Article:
Muscles are a grand amalgamation of thin actin, thick myosin, calcium ions binding to troponin, tropomyosin and Z-lines. They require ATP to be relaxed and use ATP when they undergo contraction.

Stretching helps realign and lengthen muscles to prevent them from being tight and easily injured.

How are muscle contractions triggered in the first place?

Motor neurons use the neurotransmitter acetylcholine to send messages to muscles, prodding them into action. This causes the in-flow of sodium ions, propagating the action potential onward through the muscles. In turn, this invokes the release of calcium ions inside the cells.

The calcium binds to troponin and the obstructive bits move out of the way, allowing actin and myosin to meet for a sweet, brief moment. This is cross-bridge cycling


  1. Biology Stack Exchange. (2015). How is ATP involved in muscle contraction?. [online] Available at: [Accessed 26 Jan. 2018].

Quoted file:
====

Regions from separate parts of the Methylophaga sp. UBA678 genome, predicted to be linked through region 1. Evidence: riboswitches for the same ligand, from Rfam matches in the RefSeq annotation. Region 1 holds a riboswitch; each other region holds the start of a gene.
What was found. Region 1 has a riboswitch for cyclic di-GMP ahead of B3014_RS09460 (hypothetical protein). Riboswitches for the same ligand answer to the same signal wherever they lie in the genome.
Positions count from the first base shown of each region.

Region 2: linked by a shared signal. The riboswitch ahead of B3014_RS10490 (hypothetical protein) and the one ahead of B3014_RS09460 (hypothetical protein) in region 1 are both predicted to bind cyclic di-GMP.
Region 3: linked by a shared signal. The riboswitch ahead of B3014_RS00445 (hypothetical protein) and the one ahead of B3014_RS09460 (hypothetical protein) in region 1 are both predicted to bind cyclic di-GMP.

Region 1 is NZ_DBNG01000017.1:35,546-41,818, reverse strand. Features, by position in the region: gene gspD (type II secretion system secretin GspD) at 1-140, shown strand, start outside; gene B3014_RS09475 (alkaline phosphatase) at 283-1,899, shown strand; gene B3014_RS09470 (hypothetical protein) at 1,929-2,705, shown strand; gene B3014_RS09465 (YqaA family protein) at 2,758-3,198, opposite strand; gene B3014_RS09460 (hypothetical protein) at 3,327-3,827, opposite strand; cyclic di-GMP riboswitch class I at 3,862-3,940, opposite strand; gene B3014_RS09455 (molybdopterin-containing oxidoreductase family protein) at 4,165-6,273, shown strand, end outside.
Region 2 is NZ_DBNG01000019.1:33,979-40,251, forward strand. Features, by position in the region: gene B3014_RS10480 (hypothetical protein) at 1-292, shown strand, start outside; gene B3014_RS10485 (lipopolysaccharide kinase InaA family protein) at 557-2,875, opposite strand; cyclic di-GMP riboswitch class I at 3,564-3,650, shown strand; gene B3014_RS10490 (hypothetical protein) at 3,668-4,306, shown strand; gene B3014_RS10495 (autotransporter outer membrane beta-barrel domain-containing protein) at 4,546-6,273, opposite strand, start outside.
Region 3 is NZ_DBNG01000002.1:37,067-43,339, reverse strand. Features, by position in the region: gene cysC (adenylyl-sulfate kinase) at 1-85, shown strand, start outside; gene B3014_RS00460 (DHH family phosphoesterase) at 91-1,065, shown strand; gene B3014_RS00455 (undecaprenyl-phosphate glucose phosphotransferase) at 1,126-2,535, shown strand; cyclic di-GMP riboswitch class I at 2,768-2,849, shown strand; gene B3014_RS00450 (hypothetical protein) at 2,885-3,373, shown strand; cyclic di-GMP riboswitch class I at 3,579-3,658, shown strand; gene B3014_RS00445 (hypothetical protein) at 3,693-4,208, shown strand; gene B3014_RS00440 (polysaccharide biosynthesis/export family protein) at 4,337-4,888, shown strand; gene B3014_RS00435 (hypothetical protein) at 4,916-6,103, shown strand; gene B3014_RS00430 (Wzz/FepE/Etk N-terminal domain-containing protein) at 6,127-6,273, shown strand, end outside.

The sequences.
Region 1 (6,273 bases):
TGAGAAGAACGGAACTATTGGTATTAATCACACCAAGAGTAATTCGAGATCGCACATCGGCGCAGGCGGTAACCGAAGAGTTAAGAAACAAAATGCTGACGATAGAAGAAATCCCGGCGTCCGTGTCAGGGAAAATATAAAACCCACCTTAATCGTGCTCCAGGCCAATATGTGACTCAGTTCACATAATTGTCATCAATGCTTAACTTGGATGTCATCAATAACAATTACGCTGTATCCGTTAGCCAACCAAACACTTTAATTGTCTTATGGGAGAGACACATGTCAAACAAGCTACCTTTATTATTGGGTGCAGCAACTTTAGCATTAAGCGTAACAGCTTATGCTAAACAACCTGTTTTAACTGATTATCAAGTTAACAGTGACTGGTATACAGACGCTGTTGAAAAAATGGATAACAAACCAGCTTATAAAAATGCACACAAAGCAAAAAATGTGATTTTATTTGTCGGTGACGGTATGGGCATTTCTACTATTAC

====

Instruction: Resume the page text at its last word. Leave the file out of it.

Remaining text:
2. Anon, (n.d.). Muscle Fiber Contraction and Relaxation. [online] Available at: [Accessed 26 Jan. 2018].
  3. The MIT Tae Kwon Do Club. (2008). STRETCHING AND FLEXIBILITY – Physiology of Stretching. [online] Available at: [Accessed 26 Jan. 2018].
  4. Harvard Health Publishing. (2013). The importance of stretching. [online] Available at: [Accessed 26 Jan. 2018].

Types Of Multiple Sclerosis

Time heals all wounds except relapsing-remitting MS.

And primary-progressive MS.

And secondary-progressive MS.

And whole bunch of other age-related illnesses, like glaucoma, age-related macular degeneration and malignancy.

At least time is good for adhesive capsulitis, alternatively known as frozen shoulder!

Multiple sclerosis

MS is a chronic disease involving immune-mediated attacks on the central nervous system. Demyelination causes mayhem.

As a parallel, Guillan-Barre acutely affects the peripheral nervous system. When it’s chronic, it’s called chronic inflammatory demyelinating polymyopathy.


Neurological symptoms ensue after the disease has passed a threshold.